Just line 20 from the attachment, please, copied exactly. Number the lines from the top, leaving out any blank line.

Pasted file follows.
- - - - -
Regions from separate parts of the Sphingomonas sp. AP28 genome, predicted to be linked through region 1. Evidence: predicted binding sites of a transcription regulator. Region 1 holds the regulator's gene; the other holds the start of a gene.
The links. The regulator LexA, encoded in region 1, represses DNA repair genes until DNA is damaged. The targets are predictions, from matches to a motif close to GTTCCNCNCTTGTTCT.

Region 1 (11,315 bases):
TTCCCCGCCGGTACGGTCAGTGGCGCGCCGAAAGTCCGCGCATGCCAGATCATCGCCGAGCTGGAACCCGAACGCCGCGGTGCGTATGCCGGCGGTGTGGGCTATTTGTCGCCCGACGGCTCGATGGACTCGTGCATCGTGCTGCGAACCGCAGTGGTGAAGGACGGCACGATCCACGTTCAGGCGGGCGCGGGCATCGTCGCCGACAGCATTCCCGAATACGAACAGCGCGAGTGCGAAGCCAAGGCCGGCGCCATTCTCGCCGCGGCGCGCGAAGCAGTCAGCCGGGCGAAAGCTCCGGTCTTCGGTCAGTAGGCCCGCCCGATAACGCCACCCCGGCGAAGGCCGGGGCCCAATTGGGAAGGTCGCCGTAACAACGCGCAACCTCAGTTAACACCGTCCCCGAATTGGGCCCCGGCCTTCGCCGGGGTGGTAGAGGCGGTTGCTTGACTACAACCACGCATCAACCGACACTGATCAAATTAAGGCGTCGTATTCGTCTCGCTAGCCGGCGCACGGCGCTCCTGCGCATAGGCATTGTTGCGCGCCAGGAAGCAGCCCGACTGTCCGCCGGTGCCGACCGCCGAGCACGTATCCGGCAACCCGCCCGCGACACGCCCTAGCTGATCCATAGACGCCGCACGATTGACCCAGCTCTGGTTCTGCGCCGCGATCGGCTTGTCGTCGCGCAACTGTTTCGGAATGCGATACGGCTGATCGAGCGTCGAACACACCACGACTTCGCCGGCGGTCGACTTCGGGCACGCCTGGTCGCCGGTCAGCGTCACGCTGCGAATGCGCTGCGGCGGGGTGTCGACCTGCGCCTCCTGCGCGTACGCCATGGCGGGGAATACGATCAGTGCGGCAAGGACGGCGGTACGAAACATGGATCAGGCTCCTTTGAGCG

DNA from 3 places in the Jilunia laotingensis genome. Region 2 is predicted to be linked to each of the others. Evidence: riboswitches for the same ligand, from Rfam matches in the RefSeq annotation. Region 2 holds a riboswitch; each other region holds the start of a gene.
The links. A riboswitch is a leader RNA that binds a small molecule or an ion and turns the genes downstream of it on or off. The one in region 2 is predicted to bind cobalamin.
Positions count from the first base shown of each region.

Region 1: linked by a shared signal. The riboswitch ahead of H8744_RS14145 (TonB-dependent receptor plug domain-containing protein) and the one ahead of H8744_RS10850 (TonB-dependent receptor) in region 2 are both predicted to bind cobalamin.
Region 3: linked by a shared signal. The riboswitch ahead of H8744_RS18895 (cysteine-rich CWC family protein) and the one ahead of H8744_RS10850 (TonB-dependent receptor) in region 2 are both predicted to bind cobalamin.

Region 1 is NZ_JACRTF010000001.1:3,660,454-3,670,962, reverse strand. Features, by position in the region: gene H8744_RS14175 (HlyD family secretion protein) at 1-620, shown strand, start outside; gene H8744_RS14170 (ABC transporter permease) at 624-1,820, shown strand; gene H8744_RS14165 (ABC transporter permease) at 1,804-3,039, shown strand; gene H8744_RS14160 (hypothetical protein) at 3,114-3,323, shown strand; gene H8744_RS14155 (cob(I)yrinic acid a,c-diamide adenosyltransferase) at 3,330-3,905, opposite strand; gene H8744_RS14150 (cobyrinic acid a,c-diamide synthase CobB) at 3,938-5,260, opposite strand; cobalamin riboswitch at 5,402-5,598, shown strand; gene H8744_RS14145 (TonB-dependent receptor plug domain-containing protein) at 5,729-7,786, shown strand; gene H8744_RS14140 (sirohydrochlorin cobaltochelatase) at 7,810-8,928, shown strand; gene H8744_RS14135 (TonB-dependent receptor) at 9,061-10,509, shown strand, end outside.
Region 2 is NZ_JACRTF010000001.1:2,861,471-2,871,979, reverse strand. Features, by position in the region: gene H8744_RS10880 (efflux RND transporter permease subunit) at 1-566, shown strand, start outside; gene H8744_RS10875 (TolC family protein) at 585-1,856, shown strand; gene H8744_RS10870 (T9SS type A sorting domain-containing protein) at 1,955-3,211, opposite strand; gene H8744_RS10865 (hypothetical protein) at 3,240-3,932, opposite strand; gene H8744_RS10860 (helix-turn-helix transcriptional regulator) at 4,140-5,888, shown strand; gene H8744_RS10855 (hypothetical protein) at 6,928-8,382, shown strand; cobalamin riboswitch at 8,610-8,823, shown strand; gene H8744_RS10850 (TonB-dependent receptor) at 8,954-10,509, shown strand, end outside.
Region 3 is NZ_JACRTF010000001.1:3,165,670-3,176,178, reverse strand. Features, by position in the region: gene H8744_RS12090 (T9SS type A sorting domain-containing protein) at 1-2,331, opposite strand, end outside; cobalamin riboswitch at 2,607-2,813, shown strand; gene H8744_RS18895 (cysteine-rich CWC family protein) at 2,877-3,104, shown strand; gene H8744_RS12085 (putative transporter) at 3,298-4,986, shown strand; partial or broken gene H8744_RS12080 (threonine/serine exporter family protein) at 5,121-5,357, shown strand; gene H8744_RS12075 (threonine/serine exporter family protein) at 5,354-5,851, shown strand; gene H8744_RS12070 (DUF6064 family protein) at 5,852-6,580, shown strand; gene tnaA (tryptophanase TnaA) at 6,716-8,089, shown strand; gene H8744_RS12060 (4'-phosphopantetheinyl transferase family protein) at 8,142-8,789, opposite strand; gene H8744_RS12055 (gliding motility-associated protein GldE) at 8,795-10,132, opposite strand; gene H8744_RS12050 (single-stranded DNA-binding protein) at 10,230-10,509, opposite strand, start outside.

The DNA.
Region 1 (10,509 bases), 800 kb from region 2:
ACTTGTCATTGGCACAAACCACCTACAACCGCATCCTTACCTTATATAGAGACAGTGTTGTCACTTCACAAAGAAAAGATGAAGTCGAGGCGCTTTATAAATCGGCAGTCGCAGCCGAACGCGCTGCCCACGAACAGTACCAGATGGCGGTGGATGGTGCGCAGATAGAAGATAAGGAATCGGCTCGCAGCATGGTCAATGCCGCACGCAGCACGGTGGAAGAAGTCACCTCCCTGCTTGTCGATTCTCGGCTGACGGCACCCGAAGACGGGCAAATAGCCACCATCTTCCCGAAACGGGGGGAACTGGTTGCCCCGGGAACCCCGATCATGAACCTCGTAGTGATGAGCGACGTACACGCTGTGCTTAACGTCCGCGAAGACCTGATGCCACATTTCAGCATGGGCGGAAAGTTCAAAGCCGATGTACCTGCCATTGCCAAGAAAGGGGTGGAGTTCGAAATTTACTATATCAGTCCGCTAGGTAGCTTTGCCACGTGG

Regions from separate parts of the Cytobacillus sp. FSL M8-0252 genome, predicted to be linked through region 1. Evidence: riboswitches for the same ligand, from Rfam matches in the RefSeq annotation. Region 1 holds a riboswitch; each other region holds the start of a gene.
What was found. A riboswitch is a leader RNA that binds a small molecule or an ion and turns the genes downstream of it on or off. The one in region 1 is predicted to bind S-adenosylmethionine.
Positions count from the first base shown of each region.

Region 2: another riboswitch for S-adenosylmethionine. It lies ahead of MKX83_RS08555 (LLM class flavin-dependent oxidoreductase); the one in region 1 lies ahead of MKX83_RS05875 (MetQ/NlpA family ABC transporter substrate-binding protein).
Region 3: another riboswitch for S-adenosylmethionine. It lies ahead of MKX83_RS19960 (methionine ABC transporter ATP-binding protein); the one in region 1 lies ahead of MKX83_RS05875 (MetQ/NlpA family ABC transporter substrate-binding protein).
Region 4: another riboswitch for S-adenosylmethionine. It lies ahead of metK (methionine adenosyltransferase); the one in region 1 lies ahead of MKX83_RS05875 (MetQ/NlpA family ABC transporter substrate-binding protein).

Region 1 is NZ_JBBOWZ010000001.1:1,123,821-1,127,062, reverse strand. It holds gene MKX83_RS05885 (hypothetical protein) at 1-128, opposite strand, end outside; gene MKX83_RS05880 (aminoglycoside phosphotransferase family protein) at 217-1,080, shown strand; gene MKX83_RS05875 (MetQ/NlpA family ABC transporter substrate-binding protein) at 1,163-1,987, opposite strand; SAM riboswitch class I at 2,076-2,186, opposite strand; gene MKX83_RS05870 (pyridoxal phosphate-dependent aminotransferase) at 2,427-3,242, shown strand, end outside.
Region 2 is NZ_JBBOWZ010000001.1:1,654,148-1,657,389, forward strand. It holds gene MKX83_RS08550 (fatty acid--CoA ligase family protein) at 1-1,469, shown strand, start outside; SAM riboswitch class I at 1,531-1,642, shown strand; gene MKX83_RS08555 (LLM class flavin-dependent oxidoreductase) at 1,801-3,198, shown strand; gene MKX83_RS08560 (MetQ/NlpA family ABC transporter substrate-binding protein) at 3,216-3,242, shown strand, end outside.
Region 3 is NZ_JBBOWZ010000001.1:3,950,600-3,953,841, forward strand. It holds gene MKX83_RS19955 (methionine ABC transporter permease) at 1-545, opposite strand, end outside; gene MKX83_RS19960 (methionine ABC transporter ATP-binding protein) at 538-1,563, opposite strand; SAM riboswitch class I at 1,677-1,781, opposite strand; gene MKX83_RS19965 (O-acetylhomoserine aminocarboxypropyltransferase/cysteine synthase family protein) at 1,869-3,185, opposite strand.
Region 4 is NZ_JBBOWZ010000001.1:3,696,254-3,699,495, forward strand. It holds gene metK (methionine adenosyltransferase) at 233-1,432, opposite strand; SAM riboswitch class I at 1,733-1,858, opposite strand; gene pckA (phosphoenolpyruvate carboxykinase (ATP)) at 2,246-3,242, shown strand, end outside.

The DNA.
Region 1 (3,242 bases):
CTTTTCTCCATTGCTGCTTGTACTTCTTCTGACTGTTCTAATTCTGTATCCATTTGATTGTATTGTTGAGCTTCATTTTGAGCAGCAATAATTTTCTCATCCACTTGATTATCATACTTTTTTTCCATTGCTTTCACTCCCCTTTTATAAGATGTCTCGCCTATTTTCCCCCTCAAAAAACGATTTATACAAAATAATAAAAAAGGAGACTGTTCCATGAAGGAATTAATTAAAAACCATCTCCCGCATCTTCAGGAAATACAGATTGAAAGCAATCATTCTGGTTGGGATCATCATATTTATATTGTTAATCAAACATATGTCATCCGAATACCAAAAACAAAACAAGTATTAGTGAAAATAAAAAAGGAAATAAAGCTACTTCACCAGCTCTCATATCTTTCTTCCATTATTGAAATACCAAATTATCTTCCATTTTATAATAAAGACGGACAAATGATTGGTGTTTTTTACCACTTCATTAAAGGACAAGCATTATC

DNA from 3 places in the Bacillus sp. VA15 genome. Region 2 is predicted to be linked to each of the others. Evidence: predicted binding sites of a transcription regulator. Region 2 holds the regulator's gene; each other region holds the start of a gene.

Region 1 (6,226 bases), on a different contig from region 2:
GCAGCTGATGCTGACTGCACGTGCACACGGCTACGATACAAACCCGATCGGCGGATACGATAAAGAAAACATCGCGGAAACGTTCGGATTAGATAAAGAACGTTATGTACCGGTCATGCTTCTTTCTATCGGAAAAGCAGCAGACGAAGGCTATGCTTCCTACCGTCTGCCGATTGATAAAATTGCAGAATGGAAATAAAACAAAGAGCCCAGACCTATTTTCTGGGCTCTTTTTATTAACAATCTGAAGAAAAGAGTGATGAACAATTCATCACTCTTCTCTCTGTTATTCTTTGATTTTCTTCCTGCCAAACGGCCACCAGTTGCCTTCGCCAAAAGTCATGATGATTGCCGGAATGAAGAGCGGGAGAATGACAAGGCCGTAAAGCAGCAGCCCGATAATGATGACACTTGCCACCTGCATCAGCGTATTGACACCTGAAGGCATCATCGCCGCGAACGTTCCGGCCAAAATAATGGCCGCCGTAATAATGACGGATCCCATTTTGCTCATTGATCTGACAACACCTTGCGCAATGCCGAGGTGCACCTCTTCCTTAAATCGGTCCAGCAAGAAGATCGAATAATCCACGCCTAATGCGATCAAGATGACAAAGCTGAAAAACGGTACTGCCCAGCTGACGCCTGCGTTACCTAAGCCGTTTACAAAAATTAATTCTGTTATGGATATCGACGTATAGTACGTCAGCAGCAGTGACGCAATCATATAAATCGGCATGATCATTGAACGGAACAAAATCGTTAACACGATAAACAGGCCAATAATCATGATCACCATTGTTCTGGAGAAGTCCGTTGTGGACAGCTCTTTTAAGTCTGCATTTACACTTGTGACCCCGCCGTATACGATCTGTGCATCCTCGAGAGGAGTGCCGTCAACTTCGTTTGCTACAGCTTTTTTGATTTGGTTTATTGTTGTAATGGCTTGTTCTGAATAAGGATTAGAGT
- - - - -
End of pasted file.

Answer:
Region 3: another riboswitch for S-adenosylmethionine. It lies ahead of MKX83_RS19960 (methionine ABC transporter ATP-binding protein); the one in region 1 lies ahead of MKX83_RS05875 (MetQ/NlpA family ABC transporter substrate-binding protein).